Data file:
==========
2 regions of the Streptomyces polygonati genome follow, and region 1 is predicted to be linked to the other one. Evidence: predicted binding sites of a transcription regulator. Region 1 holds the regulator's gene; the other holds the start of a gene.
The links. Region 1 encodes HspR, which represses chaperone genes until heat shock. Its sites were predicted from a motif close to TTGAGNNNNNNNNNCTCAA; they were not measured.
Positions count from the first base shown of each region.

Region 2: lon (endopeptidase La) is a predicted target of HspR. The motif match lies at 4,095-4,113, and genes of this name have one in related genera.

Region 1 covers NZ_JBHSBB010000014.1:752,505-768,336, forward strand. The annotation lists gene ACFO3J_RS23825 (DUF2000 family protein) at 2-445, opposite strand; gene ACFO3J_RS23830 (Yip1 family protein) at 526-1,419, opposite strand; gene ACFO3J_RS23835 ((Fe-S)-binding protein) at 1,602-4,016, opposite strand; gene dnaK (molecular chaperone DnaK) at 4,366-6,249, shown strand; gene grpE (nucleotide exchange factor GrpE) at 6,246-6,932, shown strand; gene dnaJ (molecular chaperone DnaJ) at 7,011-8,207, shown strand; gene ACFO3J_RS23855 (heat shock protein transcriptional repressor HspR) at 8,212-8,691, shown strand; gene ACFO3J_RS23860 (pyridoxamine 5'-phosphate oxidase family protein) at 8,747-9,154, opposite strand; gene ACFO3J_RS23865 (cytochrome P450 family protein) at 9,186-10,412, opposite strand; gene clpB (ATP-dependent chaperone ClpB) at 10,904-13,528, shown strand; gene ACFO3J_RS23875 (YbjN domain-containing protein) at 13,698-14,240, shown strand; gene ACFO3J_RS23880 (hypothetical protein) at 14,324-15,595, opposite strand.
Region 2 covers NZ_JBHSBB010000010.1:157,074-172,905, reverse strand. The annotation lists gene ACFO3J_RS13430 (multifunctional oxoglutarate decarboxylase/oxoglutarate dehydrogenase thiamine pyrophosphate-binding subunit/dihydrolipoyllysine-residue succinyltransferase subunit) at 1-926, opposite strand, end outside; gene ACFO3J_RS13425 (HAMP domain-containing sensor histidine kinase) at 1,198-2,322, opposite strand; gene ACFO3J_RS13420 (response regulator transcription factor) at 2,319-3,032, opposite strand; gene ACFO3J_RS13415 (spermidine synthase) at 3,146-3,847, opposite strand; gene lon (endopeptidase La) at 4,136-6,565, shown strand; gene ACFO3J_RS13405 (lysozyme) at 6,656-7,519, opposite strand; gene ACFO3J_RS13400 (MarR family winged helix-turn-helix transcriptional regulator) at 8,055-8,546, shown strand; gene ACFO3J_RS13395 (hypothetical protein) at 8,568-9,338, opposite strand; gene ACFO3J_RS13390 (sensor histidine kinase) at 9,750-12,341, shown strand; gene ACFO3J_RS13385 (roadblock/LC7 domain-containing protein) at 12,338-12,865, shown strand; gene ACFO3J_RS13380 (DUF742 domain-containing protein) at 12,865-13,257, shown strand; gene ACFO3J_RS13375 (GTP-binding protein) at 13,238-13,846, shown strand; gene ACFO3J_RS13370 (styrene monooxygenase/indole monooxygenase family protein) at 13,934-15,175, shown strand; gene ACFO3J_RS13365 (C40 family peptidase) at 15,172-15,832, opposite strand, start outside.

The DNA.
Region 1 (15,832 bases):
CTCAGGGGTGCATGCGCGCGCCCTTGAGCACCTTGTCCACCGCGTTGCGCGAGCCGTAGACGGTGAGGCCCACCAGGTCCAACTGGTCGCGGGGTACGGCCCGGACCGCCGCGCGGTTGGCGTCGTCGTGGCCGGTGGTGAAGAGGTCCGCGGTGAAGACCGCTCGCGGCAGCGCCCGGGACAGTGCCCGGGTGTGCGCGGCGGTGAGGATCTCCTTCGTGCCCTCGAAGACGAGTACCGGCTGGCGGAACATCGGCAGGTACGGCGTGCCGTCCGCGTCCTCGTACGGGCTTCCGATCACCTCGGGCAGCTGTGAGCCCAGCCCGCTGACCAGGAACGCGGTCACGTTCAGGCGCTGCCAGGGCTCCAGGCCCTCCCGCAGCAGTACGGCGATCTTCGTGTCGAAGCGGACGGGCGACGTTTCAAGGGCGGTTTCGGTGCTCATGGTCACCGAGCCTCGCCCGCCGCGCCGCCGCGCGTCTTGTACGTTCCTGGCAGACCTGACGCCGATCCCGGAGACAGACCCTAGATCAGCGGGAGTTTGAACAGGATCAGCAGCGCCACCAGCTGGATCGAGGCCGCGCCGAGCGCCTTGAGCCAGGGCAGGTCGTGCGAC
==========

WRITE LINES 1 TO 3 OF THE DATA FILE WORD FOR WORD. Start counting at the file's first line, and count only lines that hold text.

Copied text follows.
2 regions of the Streptomyces polygonati genome follow, and region 1 is predicted to be linked to the other one. Evidence: predicted binding sites of a transcription regulator. Region 1 holds the regulator's gene; the other holds the start of a gene.
The links. Region 1 encodes HspR, which represses chaperone genes until heat shock. Its sites were predicted from a motif close to TTGAGNNNNNNNNNCTCAA; they were not measured.
Positions count from the first base shown of each region.